• Know that I = mr2 for point objects at the edge of a circle or hoops, I = 1/2 mr2 for disks or cylinders, and is even less (2/5mr2) for spheres.

  • Show that the angular momentum of a linearly traveling object can be found by L=mvr (or in other words, L=pr)

Viral Physics videos

This is an amazing build project that actually uses what we talk about with torque, rotational energy, rotational inertia, and some really cool variations to create a near perfect transfer of energy.

Common Misconceptions

    • Misconception: Any force acting on an object will produce a torque.

      • Principle: Force components perpendicular to the radius (or forces with moment arms) cause torque

      • Reasoning: Torque is a measurement of a tendency to change rotation and in order to do that a force must in a way where the line of action of the force does not pass through the center of mass of a free moving object or the pivot point of a fixed object. If it does pass through these points it will affect the whole object equally and not cause rotation, where if it acts to one side or other of the pivot or center, it will cause that side to move along with the force while the other side pivots around the other way.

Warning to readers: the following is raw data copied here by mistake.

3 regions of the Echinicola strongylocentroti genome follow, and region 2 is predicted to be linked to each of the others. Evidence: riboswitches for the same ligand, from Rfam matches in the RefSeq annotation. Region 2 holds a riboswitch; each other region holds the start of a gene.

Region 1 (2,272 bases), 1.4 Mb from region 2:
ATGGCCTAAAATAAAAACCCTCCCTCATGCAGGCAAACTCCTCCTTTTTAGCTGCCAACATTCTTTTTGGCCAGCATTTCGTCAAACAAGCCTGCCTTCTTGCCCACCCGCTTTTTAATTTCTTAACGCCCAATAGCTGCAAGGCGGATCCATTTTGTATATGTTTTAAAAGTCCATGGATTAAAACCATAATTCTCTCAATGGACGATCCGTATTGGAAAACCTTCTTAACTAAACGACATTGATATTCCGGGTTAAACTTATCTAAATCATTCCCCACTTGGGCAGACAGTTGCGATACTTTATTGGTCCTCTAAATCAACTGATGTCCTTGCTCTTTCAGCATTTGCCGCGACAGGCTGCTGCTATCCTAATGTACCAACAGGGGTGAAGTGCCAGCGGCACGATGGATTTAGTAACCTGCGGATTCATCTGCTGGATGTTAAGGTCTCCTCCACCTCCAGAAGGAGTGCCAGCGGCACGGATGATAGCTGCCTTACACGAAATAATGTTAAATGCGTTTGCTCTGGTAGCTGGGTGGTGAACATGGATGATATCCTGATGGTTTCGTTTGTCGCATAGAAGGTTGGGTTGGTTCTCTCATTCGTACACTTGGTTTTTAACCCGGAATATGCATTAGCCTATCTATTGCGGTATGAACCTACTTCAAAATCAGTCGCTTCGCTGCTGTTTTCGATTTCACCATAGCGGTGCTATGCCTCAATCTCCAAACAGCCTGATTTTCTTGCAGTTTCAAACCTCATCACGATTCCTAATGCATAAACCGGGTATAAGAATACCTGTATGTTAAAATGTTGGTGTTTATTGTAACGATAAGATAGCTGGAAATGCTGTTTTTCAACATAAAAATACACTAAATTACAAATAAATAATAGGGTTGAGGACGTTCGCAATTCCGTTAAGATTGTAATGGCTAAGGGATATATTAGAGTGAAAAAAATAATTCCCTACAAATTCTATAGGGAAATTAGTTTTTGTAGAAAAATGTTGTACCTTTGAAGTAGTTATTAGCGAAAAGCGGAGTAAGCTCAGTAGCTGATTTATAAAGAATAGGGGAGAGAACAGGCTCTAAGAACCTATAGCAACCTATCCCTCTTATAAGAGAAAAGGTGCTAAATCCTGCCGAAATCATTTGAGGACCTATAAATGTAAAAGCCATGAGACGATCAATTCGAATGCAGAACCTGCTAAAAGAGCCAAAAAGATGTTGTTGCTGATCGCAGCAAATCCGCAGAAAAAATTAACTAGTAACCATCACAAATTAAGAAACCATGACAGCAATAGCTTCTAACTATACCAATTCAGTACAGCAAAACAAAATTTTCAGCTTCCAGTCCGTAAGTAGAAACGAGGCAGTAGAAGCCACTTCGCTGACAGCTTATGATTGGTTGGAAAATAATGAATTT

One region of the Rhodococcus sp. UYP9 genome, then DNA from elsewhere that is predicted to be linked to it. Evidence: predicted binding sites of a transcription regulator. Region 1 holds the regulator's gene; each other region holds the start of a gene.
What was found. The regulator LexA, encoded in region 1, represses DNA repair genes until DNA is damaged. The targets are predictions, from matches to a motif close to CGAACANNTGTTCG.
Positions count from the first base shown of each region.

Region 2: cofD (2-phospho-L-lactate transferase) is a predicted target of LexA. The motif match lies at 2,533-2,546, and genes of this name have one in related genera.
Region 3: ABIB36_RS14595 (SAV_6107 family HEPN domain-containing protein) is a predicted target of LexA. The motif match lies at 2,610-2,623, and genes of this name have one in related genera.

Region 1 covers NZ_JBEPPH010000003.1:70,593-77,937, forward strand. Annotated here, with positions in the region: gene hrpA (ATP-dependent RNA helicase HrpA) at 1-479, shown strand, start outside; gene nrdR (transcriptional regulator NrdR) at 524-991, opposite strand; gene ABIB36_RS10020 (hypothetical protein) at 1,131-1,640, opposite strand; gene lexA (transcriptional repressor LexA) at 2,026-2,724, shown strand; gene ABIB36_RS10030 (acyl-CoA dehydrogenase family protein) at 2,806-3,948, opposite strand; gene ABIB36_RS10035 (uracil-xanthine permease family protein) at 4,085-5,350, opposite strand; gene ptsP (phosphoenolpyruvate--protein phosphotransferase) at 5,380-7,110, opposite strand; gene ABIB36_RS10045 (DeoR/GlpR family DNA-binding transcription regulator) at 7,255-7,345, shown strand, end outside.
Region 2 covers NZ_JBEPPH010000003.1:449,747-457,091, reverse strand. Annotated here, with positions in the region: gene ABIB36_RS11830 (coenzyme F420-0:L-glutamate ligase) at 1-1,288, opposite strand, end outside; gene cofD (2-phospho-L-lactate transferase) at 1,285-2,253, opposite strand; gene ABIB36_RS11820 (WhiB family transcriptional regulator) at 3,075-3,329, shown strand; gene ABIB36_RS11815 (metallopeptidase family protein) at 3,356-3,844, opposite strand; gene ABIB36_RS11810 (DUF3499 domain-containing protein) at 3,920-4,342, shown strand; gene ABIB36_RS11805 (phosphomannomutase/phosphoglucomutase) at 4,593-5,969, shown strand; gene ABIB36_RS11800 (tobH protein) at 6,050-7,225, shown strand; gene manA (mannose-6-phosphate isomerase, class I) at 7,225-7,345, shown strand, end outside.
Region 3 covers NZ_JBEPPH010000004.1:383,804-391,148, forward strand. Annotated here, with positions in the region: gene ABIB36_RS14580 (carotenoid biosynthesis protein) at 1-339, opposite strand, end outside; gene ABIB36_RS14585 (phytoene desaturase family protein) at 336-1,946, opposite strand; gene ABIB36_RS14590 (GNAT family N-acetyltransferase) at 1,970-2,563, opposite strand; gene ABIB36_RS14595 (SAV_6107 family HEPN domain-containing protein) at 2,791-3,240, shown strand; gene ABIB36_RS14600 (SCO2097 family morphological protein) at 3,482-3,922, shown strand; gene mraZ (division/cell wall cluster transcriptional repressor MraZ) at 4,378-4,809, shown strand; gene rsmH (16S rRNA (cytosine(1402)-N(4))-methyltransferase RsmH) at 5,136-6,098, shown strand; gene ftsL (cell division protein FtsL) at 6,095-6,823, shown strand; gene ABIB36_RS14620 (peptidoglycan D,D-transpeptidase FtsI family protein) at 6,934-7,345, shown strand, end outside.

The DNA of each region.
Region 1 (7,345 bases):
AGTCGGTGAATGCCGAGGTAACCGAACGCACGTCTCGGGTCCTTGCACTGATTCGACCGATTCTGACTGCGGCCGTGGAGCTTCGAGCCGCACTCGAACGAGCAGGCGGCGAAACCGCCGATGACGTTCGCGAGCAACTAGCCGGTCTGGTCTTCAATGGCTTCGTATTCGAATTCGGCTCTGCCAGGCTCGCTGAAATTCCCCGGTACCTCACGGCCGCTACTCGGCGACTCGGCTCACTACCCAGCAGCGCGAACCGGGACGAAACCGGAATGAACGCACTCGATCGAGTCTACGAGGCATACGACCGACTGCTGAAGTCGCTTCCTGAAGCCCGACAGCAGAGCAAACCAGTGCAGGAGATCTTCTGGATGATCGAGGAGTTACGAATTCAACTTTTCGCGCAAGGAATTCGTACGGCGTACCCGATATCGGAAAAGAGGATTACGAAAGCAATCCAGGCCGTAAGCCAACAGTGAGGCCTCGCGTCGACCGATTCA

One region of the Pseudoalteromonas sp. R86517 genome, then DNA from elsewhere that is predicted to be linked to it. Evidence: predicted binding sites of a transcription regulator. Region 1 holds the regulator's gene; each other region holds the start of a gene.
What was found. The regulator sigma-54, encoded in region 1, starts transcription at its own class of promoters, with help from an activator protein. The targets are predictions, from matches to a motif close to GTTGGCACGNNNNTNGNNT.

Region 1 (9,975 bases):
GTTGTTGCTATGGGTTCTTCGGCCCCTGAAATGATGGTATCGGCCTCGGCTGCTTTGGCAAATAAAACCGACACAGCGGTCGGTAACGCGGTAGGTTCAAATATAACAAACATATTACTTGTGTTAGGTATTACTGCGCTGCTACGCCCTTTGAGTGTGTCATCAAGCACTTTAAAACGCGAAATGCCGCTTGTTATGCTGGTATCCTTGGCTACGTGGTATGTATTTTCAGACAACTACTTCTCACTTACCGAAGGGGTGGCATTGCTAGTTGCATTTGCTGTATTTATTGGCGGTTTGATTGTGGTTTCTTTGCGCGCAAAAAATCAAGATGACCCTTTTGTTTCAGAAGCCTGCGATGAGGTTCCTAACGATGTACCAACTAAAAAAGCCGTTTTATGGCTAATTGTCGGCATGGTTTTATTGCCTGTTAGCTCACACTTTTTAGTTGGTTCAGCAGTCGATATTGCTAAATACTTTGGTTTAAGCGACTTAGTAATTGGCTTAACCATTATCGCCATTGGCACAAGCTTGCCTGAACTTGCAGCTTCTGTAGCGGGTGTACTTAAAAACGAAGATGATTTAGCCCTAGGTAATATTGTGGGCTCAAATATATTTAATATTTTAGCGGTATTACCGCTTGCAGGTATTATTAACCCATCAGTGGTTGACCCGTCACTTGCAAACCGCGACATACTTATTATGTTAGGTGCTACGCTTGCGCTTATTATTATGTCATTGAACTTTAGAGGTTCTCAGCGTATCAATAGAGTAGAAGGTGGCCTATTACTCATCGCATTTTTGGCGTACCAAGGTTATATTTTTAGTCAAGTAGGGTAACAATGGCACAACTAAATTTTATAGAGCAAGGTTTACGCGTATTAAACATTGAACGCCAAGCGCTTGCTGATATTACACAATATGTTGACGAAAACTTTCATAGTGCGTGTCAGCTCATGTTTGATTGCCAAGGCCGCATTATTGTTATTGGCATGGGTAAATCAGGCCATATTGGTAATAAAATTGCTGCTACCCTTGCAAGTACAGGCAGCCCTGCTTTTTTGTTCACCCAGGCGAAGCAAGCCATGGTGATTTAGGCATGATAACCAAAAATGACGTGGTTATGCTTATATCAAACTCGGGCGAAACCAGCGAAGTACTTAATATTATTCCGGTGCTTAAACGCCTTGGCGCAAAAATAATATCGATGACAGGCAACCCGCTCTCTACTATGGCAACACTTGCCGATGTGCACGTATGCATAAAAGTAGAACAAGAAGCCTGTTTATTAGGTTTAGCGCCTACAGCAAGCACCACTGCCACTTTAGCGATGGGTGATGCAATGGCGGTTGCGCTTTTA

• Misconception: Objects moving in a straight line can not have angular momentum.

      • Principle: If an object can give angular momentum to a second object, it must have angular momentum to begin with.

      • Reasoning: Many systems/objects can be evaluated multiple ways. Straight line motion, if considered from a point of rotation that matters for the system, can can be described in terms of how many radians/s it moves as opposed to m/s. While the angular velocity will be increasing as it gets closer to the pivot, the r value will be decreasing and as a result the overall angular momentum of the object a remains constant L=mvr (as shown in the diagram where p=mv and D is the shortest R of the path. This is only meaningful if the angular momentum is going to be transferred to a second object; otherwise it is not intuitive.

    • Misconception: Torque is the same as force and is in same direction.

      • Principle: Torque is a tendency to rotate caused by force with a direction that is 90 degrees to the force and moment arm as determined by the right hand rule.

      • Reasoning: The direction of torque is not terribly important until you talk about changing angular momentum, in which case we see weird stuff like gyroscopic precession (google it and be amazed). This behavior is explained most directly by assigning the direction for angular momentum and torque according to the right hand rule.

    • Misconception: The direction of angular momentum is in direction of linear momentum.

      • Principle: The direction of angular momentum is determined by the right hand rule.

      • Reasoning: Use the same diagram as above for either angular speed or angular momentum, but alter it by using your fingers to represent the movement ov the rotating object, as opposed to the force acting on it. It will always be a direction that is 90 degrees to the plane of rotation, which is weird, but required for things like gyroscopic precession to make sense.